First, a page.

What Do Your Clothes Say About Your Self-Esteem?

AnnaStills/iStock/Getty Images Plus It’s time to get dressed. Which choice best describes you right now?

AnnaStills/iStock/Getty Images Plus

It’s time to get dressed. Which choice best describes you right now? A) grab the outfit you planned to wear. B) stare at your closet hoping a new outfit idea will come to you. Or C), just wear your usual because you have “nothing” to wear.

Most of us have been all three at some point. There are times we have our wardrobe together. Other times we’re struggling to make it work. And still, other times it feels like we’re about to be overcome by sartorial monotony. It’s not unusual for our clothing to mirror some of the ups and downs of life. But it can also reflect more long-standing belief systems such as our assessment of our worth — our self-esteem.

A polished and confident appearance gives off I-feel-good-about-me vibes. And yes, that impression may not be accurate, but we may all be able to agree that it is part of the solution (we like to keep it positive over here). That is, it isn’t enough to have a great external image, we must work to ensure that our internal image is just as great. Otherwise, our clothes may be doing too much, working to fill a void. So, if you in fact know you’re smart and competent, let’s see a wardrobe to match. But if you’re still working your way towards the whole smart and competent thing, you may feel the need for clinical intervention but can still use your appearance as a catalyst for growth. Wherever you fall, here are four ways to use clothes and appearance to support positive self-esteem.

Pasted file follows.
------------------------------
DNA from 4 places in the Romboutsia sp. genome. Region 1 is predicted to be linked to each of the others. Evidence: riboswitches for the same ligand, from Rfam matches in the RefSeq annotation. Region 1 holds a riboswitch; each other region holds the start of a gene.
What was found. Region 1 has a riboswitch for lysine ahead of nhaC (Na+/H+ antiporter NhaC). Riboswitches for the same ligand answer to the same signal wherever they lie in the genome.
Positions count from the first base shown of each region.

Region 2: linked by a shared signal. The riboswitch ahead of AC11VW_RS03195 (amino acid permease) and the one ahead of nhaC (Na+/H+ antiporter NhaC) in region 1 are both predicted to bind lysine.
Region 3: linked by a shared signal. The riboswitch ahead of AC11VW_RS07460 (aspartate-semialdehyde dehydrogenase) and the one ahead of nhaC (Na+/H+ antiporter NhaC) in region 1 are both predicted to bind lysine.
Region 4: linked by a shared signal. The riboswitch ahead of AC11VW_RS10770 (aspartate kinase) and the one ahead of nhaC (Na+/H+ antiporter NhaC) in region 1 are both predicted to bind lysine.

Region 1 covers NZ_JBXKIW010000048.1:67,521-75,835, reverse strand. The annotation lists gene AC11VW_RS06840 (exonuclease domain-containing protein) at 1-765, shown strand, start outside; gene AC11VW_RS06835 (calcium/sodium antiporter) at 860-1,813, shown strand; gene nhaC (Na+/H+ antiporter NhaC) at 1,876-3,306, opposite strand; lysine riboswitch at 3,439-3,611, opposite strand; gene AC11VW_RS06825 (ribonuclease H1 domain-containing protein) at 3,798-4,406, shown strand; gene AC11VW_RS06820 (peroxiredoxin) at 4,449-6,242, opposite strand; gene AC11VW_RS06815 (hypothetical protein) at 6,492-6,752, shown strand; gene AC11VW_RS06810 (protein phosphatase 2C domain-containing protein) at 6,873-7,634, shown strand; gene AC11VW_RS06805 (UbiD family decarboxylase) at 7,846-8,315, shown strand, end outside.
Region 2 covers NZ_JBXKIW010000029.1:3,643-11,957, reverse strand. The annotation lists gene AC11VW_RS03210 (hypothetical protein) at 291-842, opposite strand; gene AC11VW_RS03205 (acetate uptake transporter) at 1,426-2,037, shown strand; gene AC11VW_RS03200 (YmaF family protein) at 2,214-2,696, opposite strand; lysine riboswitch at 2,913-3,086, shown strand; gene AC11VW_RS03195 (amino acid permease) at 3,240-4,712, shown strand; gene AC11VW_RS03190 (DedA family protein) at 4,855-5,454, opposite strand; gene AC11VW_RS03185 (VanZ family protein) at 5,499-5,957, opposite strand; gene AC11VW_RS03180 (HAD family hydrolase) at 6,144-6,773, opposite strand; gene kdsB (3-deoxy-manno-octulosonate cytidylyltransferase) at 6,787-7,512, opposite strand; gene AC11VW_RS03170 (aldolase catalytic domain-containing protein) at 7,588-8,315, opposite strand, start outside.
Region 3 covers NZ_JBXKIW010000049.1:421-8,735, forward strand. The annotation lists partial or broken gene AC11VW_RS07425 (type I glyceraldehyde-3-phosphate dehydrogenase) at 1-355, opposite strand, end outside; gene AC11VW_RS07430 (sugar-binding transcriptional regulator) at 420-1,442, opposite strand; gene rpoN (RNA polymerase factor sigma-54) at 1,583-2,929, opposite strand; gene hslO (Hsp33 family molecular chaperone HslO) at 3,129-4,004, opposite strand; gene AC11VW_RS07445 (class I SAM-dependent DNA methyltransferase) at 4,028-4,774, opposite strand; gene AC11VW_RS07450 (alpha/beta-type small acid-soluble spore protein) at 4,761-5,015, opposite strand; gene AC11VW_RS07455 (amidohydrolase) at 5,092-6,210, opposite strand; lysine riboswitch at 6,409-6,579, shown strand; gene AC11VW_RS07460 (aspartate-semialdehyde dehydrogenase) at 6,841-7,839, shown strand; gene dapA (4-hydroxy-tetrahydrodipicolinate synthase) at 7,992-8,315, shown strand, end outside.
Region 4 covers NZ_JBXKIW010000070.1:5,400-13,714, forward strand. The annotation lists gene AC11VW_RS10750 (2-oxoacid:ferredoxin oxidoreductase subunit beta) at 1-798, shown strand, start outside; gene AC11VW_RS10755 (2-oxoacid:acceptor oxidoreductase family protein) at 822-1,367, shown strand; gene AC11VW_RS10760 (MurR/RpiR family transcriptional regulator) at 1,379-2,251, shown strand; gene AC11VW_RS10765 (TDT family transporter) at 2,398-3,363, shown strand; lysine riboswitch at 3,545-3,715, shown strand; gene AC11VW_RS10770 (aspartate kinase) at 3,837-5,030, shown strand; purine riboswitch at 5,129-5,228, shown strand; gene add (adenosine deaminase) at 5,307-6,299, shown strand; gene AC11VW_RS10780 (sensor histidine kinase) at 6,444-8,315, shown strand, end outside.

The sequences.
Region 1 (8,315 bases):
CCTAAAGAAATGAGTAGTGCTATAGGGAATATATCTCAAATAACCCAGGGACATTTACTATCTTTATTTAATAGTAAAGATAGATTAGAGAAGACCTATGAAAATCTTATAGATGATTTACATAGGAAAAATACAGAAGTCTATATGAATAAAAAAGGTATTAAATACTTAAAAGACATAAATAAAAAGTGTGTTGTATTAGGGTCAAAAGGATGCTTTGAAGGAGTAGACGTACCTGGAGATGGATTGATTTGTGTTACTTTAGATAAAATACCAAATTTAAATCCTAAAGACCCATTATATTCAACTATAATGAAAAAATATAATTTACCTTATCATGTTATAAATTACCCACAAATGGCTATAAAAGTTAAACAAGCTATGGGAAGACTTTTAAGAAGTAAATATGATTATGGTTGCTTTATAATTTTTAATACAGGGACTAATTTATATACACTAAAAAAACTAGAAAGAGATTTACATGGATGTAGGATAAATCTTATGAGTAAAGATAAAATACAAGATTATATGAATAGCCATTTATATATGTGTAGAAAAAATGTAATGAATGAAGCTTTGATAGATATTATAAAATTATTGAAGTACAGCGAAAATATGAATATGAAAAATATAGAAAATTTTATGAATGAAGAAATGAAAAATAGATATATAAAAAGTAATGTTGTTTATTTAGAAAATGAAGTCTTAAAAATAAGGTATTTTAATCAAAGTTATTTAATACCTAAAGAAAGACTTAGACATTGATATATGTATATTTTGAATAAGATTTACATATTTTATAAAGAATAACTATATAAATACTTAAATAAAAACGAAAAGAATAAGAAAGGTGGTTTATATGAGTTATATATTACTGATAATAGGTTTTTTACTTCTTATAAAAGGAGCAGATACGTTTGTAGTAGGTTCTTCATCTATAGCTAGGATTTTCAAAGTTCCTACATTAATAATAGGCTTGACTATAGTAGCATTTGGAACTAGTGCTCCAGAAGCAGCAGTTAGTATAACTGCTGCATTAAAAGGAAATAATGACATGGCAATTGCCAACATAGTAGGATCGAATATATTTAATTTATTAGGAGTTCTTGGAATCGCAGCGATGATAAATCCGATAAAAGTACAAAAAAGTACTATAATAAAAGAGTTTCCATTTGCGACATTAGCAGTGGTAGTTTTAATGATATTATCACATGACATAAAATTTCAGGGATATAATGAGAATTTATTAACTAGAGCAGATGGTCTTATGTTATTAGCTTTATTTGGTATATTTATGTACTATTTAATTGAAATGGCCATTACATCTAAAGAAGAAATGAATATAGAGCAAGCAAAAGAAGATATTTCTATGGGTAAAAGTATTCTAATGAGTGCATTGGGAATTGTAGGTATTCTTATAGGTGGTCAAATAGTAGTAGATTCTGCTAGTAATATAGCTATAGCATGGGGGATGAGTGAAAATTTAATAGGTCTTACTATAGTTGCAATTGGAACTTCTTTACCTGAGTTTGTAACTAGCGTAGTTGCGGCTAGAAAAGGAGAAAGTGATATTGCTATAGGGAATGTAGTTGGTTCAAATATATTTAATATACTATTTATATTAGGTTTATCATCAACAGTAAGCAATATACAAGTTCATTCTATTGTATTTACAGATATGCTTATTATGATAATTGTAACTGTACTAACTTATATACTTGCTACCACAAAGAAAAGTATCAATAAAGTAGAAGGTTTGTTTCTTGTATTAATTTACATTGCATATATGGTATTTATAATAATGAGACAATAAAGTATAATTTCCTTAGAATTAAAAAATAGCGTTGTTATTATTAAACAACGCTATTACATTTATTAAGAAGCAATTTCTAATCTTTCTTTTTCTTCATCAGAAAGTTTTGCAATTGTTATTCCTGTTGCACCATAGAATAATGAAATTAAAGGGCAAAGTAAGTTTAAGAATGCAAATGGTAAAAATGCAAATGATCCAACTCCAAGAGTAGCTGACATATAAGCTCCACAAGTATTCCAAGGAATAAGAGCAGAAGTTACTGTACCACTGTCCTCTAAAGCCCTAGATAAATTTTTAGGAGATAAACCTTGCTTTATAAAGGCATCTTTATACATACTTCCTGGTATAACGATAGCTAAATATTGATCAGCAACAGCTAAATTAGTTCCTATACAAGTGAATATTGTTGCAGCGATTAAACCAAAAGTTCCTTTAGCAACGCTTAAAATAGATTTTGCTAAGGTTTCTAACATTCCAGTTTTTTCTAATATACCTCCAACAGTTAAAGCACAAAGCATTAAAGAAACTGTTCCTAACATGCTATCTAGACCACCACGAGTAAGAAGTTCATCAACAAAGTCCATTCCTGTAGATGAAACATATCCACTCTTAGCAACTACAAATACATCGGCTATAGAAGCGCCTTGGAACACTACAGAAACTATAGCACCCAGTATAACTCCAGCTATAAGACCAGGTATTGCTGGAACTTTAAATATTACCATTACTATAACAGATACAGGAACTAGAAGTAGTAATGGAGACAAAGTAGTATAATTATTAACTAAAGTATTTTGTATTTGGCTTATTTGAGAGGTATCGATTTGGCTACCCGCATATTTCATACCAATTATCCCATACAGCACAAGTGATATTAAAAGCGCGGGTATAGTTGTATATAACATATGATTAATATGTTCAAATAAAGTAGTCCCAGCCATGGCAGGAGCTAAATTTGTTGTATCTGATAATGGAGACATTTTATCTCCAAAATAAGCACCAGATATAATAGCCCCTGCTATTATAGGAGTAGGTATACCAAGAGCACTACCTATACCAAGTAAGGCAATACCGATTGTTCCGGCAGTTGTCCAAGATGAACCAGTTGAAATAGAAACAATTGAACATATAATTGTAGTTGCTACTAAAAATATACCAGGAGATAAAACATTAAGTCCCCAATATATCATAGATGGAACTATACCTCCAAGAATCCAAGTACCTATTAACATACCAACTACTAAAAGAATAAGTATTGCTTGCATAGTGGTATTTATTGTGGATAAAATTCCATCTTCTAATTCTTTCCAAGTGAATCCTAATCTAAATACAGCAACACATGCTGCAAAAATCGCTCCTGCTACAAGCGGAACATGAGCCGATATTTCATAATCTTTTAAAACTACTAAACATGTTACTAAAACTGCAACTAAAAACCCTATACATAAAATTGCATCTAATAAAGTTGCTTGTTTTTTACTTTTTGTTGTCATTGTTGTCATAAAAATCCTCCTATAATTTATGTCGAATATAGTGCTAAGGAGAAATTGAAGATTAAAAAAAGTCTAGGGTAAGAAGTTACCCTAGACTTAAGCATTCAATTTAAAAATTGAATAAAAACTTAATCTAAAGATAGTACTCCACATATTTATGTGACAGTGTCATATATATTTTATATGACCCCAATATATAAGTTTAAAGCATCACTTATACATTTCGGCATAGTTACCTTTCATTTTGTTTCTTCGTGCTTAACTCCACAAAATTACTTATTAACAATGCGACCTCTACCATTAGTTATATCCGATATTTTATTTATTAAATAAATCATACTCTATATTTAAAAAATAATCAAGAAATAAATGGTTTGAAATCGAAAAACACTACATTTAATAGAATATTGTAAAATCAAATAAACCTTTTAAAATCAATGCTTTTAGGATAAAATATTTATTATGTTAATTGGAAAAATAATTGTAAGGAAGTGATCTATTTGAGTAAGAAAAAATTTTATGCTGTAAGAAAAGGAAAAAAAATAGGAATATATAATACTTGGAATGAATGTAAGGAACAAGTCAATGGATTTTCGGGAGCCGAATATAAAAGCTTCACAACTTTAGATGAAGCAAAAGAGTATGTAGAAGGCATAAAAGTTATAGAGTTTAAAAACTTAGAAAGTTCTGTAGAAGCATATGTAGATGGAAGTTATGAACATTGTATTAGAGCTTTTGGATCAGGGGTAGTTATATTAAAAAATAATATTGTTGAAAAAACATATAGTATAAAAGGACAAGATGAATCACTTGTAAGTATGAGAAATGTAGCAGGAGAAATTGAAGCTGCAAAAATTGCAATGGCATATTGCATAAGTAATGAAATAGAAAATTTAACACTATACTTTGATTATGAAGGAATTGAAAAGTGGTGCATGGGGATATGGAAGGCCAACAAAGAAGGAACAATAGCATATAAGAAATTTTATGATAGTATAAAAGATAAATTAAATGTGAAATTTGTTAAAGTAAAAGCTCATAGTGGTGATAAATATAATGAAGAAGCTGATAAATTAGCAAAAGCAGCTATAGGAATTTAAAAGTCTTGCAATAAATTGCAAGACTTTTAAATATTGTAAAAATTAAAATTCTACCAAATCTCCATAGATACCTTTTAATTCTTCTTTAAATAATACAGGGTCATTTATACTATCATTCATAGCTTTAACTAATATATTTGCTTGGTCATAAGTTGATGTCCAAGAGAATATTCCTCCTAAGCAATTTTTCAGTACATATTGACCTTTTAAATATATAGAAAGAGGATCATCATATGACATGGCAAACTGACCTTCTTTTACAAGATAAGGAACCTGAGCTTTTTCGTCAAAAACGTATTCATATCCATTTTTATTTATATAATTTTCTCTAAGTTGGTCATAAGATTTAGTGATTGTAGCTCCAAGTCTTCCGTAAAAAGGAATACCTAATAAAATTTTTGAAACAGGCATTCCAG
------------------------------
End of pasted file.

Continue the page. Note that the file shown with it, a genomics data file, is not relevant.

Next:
Consider Your Color Pattern

Without going into the complexities of color psychology, there are a few things to consider. Color is perceived in context; and our reaction to any color depends upon the color variation and how it is used. So while purple is generally associated with being regal, red is linked to being energetic, and yellow is linked to being happy. This may or may not be our experience or feeling when we wear such shades. Research shows we fit into one of four color patterns: spring (lively, primary colors) if we are extroverted; summer (sun-drenched colors) if we are understated; autumn (intense shades) for fiery individuals; and winter (strong, primary colors) for our more dramatic sisters. While we are thought to be predominately one pattern, there are many variations; and wearing colors associated with our pattern helps us to be more at ease with who we are. While you can consider taking a color personality test, know that no test is 100 percent and you may do well to consider which color patterns you are drawn to as a first step.

Dress Your Mood